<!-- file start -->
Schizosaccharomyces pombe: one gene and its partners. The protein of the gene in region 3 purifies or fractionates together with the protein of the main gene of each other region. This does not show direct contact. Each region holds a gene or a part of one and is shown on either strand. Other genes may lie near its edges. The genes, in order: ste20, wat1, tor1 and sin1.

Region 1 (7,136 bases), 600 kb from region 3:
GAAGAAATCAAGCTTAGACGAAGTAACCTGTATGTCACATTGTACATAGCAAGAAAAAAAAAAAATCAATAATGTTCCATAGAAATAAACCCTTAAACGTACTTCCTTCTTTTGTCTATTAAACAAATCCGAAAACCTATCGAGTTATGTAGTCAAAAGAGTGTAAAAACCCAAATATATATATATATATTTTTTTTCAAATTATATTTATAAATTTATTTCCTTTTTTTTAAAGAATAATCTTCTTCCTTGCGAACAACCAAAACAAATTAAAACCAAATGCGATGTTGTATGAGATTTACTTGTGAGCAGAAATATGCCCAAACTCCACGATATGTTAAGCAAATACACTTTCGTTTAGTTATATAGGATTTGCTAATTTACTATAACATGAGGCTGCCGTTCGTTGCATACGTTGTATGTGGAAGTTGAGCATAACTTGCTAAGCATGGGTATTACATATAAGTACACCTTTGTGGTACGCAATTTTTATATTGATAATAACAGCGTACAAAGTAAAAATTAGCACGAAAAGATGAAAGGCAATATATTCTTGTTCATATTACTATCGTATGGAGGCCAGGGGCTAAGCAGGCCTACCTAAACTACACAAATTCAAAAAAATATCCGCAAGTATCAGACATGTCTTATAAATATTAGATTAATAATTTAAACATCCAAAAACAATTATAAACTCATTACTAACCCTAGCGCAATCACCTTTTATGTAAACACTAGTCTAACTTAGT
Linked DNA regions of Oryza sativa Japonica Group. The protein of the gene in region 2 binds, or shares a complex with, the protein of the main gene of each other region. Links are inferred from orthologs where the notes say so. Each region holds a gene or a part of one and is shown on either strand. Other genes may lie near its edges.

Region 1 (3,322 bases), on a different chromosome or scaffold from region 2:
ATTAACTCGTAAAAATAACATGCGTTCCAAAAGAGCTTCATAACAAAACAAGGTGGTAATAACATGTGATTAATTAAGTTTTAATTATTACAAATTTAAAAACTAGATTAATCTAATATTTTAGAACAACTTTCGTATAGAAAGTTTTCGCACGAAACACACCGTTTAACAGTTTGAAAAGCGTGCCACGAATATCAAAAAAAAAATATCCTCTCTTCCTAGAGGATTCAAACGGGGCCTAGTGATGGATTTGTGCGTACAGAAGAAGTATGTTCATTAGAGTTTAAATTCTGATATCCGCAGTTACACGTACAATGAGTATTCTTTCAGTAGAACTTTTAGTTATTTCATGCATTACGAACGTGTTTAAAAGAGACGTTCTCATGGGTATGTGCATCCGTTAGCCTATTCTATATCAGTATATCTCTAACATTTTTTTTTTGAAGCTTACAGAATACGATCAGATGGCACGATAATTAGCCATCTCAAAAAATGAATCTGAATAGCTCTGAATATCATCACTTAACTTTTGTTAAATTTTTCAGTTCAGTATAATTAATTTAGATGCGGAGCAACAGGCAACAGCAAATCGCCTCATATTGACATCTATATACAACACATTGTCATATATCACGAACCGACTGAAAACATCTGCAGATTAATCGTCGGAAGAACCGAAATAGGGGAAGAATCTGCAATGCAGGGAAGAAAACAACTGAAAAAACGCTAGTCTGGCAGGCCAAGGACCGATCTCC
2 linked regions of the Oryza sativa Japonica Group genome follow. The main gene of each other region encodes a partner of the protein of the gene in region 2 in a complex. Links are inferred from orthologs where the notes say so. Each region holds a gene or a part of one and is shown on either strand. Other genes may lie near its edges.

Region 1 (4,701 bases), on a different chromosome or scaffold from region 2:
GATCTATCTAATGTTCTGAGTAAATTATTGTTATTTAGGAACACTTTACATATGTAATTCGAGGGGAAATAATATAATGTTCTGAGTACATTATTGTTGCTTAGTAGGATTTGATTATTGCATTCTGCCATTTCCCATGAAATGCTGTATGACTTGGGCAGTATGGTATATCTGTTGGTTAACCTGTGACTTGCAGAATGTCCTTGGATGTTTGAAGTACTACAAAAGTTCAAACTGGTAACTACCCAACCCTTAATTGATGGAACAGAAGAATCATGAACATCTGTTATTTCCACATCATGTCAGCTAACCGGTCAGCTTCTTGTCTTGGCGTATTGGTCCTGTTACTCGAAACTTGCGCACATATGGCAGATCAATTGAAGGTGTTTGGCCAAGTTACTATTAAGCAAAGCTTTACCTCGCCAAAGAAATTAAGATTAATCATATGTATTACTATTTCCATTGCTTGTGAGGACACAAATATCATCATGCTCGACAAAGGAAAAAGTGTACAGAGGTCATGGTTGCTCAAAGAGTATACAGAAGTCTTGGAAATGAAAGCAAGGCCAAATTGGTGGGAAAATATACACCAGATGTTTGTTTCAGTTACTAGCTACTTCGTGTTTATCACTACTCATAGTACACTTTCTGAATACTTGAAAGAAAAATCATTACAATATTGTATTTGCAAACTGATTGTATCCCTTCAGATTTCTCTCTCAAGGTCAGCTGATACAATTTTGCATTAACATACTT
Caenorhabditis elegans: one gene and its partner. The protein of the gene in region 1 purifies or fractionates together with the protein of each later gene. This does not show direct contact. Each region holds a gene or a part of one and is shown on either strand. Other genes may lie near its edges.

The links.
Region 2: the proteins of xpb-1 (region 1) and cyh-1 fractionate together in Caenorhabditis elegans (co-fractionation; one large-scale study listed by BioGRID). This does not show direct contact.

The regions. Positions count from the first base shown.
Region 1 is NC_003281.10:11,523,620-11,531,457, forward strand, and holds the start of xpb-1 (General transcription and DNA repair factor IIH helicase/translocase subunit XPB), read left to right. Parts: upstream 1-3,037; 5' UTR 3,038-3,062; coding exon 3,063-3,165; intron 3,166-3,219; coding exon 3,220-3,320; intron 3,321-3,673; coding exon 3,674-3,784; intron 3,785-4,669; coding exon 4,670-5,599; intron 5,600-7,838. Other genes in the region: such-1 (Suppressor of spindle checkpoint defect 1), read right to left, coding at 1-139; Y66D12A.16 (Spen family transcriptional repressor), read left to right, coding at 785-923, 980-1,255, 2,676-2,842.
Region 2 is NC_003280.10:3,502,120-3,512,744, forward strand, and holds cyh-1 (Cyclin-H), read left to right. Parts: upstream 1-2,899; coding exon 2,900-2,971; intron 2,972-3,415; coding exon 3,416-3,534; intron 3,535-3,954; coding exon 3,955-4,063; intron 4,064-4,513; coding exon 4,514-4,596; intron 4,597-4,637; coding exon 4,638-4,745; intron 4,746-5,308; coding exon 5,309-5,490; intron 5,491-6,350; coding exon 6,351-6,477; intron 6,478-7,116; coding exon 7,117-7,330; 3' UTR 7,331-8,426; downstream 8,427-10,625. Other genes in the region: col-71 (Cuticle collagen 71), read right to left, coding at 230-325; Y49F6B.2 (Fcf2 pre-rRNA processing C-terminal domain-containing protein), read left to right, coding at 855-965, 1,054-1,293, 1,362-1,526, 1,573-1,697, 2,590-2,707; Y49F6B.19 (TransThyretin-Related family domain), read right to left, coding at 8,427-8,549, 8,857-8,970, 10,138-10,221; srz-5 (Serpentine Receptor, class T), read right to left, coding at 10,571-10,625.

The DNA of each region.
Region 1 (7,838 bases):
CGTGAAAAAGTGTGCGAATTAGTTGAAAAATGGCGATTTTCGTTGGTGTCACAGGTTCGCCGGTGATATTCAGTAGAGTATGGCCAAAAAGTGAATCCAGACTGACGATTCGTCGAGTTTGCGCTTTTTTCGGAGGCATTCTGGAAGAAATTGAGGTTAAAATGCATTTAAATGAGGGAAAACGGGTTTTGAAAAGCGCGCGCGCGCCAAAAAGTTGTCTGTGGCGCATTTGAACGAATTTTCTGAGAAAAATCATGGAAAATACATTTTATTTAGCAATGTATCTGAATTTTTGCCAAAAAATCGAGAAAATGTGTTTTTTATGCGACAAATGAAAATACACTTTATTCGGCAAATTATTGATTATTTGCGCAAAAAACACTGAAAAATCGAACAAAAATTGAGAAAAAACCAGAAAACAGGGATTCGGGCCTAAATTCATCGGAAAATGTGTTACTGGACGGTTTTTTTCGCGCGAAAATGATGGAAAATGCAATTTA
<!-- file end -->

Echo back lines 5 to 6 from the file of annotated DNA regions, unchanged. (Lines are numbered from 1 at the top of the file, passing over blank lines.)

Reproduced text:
Region 1 (3,322 bases), on a different chromosome or scaffold from region 2:
ATTAACTCGTAAAAATAACATGCGTTCCAAAAGAGCTTCATAACAAAACAAGGTGGTAATAACATGTGATTAATTAAGTTTTAATTATTACAAATTTAAAAACTAGATTAATCTAATATTTTAGAACAACTTTCGTATAGAAAGTTTTCGCACGAAACACACCGTTTAACAGTTTGAAAAGCGTGCCACGAATATCAAAAAAAAAATATCCTCTCTTCCTAGAGGATTCAAACGGGGCCTAGTGATGGATTTGTGCGTACAGAAGAAGTATGTTCATTAGAGTTTAAATTCTGATATCCGCAGTTACACGTACAATGAGTATTCTTTCAGTAGAACTTTTAGTTATTTCATGCATTACGAACGTGTTTAAAAGAGACGTTCTCATGGGTATGTGCATCCGTTAGCCTATTCTATATCAGTATATCTCTAACATTTTTTTTTTGAAGCTTACAGAATACGATCAGATGGCACGATAATTAGCCATCTCAAAAAATGAATCTGAATAGCTCTGAATATCATCACTTAACTTTTGTTAAATTTTTCAGTTCAGTATAATTAATTTAGATGCGGAGCAACAGGCAACAGCAAATCGCCTCATATTGACATCTATATACAACACATTGTCATATATCACGAACCGACTGAAAACATCTGCAGATTAATCGTCGGAAGAACCGAAATAGGGGAAGAATCTGCAATGCAGGGAAGAAAACAACTGAAAAAACGCTAGTCTGGCAGGCCAAGGACCGATCTCC